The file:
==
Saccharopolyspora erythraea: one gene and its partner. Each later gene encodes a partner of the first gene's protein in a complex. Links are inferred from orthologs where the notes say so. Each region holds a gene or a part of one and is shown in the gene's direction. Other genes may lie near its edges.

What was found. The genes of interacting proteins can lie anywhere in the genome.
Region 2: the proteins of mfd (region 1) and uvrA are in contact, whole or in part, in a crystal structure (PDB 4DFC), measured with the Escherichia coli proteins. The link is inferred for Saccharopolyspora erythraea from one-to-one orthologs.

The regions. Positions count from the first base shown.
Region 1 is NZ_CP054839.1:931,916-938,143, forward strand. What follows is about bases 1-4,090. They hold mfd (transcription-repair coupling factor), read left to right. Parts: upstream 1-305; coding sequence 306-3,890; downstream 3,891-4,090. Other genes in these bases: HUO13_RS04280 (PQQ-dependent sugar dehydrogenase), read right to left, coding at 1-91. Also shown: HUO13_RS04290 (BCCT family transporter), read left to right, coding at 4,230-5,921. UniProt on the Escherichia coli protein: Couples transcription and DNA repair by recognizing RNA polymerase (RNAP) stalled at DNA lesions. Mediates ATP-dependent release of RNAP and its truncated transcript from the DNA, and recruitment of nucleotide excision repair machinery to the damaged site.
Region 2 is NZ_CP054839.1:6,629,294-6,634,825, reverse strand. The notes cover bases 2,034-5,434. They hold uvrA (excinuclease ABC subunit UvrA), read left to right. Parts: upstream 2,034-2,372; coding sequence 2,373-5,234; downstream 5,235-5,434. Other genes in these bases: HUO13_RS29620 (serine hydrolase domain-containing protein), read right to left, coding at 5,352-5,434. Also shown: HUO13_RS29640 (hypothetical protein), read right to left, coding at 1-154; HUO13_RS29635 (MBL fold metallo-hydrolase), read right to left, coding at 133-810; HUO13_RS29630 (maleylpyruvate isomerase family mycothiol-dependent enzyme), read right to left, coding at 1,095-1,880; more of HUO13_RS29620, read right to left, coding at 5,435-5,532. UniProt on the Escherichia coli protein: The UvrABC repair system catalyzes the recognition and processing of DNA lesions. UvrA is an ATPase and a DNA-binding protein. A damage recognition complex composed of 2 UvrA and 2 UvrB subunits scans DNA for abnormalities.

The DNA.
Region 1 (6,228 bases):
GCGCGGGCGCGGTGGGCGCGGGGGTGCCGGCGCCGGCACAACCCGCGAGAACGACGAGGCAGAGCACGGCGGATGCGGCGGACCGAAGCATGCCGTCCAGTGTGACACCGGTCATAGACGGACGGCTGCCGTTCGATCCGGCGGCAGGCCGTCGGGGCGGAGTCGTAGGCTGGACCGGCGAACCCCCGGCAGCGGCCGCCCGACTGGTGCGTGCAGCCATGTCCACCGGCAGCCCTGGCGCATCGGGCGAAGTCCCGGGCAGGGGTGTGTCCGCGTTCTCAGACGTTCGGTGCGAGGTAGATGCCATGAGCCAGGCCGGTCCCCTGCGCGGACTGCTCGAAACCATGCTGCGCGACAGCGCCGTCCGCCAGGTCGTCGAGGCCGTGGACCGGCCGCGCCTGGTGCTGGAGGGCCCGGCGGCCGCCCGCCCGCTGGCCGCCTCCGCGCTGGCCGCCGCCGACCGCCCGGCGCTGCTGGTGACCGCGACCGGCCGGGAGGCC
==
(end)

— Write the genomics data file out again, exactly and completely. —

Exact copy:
Saccharopolyspora erythraea: one gene and its partner. Each later gene encodes a partner of the first gene's protein in a complex. Links are inferred from orthologs where the notes say so. Each region holds a gene or a part of one and is shown in the gene's direction. Other genes may lie near its edges.

What was found. The genes of interacting proteins can lie anywhere in the genome.
Region 2: the proteins of mfd (region 1) and uvrA are in contact, whole or in part, in a crystal structure (PDB 4DFC), measured with the Escherichia coli proteins. The link is inferred for Saccharopolyspora erythraea from one-to-one orthologs.

The regions. Positions count from the first base shown.
Region 1 is NZ_CP054839.1:931,916-938,143, forward strand. What follows is about bases 1-4,090. They hold mfd (transcription-repair coupling factor), read left to right. Parts: upstream 1-305; coding sequence 306-3,890; downstream 3,891-4,090. Other genes in these bases: HUO13_RS04280 (PQQ-dependent sugar dehydrogenase), read right to left, coding at 1-91. Also shown: HUO13_RS04290 (BCCT family transporter), read left to right, coding at 4,230-5,921. UniProt on the Escherichia coli protein: Couples transcription and DNA repair by recognizing RNA polymerase (RNAP) stalled at DNA lesions. Mediates ATP-dependent release of RNAP and its truncated transcript from the DNA, and recruitment of nucleotide excision repair machinery to the damaged site.
Region 2 is NZ_CP054839.1:6,629,294-6,634,825, reverse strand. The notes cover bases 2,034-5,434. They hold uvrA (excinuclease ABC subunit UvrA), read left to right. Parts: upstream 2,034-2,372; coding sequence 2,373-5,234; downstream 5,235-5,434. Other genes in these bases: HUO13_RS29620 (serine hydrolase domain-containing protein), read right to left, coding at 5,352-5,434. Also shown: HUO13_RS29640 (hypothetical protein), read right to left, coding at 1-154; HUO13_RS29635 (MBL fold metallo-hydrolase), read right to left, coding at 133-810; HUO13_RS29630 (maleylpyruvate isomerase family mycothiol-dependent enzyme), read right to left, coding at 1,095-1,880; more of HUO13_RS29620, read right to left, coding at 5,435-5,532. UniProt on the Escherichia coli protein: The UvrABC repair system catalyzes the recognition and processing of DNA lesions. UvrA is an ATPase and a DNA-binding protein. A damage recognition complex composed of 2 UvrA and 2 UvrB subunits scans DNA for abnormalities.

The DNA.
Region 1 (6,228 bases):
GCGCGGGCGCGGTGGGCGCGGGGGTGCCGGCGCCGGCACAACCCGCGAGAACGACGAGGCAGAGCACGGCGGATGCGGCGGACCGAAGCATGCCGTCCAGTGTGACACCGGTCATAGACGGACGGCTGCCGTTCGATCCGGCGGCAGGCCGTCGGGGCGGAGTCGTAGGCTGGACCGGCGAACCCCCGGCAGCGGCCGCCCGACTGGTGCGTGCAGCCATGTCCACCGGCAGCCCTGGCGCATCGGGCGAAGTCCCGGGCAGGGGTGTGTCCGCGTTCTCAGACGTTCGGTGCGAGGTAGATGCCATGAGCCAGGCCGGTCCCCTGCGCGGACTGCTCGAAACCATGCTGCGCGACAGCGCCGTCCGCCAGGTCGTCGAGGCCGTGGACCGGCCGCGCCTGGTGCTGGAGGGCCCGGCGGCCGCCCGCCCGCTGGCCGCCTCCGCGCTGGCCGCCGCCGACCGCCCGGCGCTGCTGGTGACCGCGACCGGCCGGGAGGCC